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Lobbying of Firms by Voters

Author

Listed:
  • Matthias Dahm

    () (d'Economia, Universitat Rovira i Virgili)

  • Robert Dur

    () (Department of Economics, Erasmus University)

  • Amihai Glazer

    () (Department of Economics, University of California-Irvine)

Abstract

A firm may induce voters or elected politicians to support a policy it favors by suggesting that it is more likely to invest in a district whose voters or representatives support the policy. In equilibrium, no one vote may be decisive, and the policy may gain strong support though the majority of districts suffer from adoption of the program. When votes reveal information about the district, the firm's implicit promise or threat can be credible.

Suggested Citation

  • Matthias Dahm & Robert Dur & Amihai Glazer, 2009. "Lobbying of Firms by Voters," Working Papers 080926, University of California-Irvine, Department of Economics.
  • Handle: RePEc:irv:wpaper:080926
    as

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    File URL: https://www.economics.uci.edu/files/docs/workingpapers/2008-09/glazer-26.pdf
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    References listed on IDEAS

    as
    1. Raff, Horst & Srinivasan, Krishna, 1998. "Tax incentives for import-substituting foreign investment:: Does signaling play a role?," Journal of Public Economics, Elsevier, vol. 67(2), pages 167-193, February.
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    3. Stephen Ansolabehere & John M. de Figueiredo & James M. Snyder, 2003. "Why Is There So Little Money in Politics?," NBER Working Papers 9409, National Bureau of Economic Research, Inc.
    4. Lapp, Miriam, 1999. "Incorporating Groups into Rational Choice Explanations of Turnout: An Empirical Test," Public Choice, Springer, vol. 98(1-2), pages 171-185, January.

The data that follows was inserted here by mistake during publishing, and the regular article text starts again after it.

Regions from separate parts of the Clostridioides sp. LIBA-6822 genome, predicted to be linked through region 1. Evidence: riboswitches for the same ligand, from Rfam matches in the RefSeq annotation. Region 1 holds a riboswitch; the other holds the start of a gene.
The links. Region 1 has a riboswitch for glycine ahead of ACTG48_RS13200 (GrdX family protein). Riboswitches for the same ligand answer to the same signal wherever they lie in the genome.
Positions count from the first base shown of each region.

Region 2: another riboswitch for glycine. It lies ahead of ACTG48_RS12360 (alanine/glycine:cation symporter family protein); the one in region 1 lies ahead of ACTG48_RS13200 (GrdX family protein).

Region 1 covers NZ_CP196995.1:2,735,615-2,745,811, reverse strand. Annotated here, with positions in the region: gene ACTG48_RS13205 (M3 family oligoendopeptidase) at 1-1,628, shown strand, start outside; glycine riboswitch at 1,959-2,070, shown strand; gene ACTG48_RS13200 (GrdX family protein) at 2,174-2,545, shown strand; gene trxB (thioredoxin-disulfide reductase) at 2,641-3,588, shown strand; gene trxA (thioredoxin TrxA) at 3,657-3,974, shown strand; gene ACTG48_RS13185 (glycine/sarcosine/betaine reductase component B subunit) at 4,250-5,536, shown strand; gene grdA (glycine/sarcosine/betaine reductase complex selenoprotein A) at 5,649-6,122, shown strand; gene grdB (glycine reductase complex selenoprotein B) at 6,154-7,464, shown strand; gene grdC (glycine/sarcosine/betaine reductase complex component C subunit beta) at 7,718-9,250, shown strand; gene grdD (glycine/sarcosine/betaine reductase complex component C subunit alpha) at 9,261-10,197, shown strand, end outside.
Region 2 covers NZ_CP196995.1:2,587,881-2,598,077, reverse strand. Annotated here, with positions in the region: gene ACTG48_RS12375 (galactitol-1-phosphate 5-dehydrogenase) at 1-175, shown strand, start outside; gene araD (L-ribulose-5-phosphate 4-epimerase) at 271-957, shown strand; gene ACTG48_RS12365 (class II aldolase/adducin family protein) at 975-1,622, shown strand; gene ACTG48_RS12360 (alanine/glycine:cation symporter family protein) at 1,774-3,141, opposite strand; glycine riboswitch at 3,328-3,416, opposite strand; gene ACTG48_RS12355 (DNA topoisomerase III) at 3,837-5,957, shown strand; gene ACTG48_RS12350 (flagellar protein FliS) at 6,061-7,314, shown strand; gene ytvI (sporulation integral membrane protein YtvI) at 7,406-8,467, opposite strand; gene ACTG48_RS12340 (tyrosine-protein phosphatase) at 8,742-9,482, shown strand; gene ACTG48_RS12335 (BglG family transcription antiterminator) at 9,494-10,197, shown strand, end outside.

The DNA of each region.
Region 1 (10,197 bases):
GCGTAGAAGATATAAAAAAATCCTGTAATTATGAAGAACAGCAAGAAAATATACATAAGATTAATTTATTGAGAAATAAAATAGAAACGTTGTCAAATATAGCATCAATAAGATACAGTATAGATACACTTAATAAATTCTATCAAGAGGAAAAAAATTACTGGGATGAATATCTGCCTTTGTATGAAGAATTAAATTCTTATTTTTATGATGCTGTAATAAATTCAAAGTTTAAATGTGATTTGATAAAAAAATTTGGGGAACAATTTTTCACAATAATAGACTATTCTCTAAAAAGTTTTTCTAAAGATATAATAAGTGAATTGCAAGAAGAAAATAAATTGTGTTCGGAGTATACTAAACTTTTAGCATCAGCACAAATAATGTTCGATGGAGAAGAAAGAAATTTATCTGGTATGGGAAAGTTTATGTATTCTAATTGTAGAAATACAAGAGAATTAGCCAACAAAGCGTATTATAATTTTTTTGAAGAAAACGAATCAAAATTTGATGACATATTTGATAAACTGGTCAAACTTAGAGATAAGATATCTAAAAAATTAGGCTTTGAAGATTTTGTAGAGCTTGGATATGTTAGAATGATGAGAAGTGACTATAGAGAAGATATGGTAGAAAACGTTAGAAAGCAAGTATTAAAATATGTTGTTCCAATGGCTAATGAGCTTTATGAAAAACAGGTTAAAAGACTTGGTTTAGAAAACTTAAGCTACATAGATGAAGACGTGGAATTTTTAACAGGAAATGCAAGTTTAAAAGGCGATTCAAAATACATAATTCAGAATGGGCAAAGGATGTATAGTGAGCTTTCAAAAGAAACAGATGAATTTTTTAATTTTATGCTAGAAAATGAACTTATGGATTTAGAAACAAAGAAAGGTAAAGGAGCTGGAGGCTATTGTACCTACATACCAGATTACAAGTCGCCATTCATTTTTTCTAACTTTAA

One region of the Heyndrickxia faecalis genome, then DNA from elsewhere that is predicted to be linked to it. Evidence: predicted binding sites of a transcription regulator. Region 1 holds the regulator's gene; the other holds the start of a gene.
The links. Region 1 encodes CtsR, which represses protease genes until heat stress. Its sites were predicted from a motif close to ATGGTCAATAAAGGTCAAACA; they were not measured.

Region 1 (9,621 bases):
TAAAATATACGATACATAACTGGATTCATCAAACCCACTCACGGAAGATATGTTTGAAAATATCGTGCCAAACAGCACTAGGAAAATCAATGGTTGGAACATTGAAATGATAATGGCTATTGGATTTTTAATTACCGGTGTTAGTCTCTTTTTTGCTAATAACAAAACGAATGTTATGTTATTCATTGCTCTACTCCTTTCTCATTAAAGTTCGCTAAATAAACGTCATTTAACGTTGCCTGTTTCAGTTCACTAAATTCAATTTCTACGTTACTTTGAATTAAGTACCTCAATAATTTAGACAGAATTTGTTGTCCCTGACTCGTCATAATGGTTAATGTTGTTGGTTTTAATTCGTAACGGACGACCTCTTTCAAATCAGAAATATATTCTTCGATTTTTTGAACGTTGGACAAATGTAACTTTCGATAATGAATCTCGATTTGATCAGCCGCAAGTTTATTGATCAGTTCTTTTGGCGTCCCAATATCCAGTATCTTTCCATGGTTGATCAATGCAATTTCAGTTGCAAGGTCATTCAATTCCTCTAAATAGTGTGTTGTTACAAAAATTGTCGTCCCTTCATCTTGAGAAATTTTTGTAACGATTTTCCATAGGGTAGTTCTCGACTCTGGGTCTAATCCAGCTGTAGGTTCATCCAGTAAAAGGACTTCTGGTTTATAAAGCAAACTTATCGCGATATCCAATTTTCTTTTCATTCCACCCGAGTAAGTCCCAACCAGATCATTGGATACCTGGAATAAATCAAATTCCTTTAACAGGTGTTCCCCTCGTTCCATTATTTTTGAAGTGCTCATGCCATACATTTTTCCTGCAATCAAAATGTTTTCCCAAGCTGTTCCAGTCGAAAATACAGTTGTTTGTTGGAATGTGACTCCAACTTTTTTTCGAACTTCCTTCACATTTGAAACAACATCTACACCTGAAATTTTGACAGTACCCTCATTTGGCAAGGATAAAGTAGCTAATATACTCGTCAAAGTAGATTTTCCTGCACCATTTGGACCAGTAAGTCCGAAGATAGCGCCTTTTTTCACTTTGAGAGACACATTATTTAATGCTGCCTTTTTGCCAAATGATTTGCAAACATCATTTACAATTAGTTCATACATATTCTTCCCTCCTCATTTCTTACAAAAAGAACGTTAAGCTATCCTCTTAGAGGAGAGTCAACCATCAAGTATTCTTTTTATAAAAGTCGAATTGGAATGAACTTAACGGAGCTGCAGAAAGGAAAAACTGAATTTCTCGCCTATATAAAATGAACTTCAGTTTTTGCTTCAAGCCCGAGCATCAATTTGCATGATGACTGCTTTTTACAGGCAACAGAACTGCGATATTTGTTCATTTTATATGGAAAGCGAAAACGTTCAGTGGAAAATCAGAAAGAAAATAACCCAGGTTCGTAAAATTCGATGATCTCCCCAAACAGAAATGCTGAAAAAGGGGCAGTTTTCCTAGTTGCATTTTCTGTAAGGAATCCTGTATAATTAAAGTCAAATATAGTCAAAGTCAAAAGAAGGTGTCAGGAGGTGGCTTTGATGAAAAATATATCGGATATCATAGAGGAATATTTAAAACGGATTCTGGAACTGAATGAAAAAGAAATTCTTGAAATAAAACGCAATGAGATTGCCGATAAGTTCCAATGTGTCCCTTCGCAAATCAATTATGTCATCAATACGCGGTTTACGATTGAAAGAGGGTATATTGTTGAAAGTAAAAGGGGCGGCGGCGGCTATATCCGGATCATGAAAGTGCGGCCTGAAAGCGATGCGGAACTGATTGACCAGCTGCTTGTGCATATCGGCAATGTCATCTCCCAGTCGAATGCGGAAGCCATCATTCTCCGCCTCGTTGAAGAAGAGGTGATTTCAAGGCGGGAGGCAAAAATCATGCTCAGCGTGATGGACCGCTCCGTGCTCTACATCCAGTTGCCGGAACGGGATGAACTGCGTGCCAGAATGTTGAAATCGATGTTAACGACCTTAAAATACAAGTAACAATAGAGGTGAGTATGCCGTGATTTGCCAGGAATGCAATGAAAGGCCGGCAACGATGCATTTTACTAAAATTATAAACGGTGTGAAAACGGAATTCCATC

5. Matthias Dahm & Nicolás Porteiro, 2008. "Informational lobbying under the shadow of political pressure," Social Choice and Welfare, Springer;The Society for Social Choice and Welfare, vol. 30(4), pages 531-559, May.
    6. B. Douglas Bernheim & Michael D. Whinston, 1986. "Menu Auctions, Resource Allocation, and Economic Influence," The Quarterly Journal of Economics, Oxford University Press, vol. 101(1), pages 1-31.
    7. Grossman, Gene M & Helpman, Elhanan, 1994. "Protection for Sale," American Economic Review, American Economic Association, vol. 84(4), pages 833-850, September.
    8. Bennedsen, Morten & Feldmann, Sven E., 2006. "Informational lobbying and political contributions," Journal of Public Economics, Elsevier, vol. 90(4-5), pages 631-656, May.
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    10. Snyder, James M, Jr, 1990. "Campaign Contributions as Investments: The U.S. House of Representatives, 1980-1986," Journal of Political Economy, University of Chicago Press, vol. 98(6), pages 1195-1227, December.
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    Full references (including those not matched with items on IDEAS)

    More about this item

    Keywords

    Lobbying; Inefficient policies; Signaling;

    JEL classification:

    • D72 - Microeconomics - - Analysis of Collective Decision-Making - - - Political Processes: Rent-seeking, Lobbying, Elections, Legislatures, and Voting Behavior
    • D82 - Microeconomics - - Information, Knowledge, and Uncertainty - - - Asymmetric and Private Information; Mechanism Design

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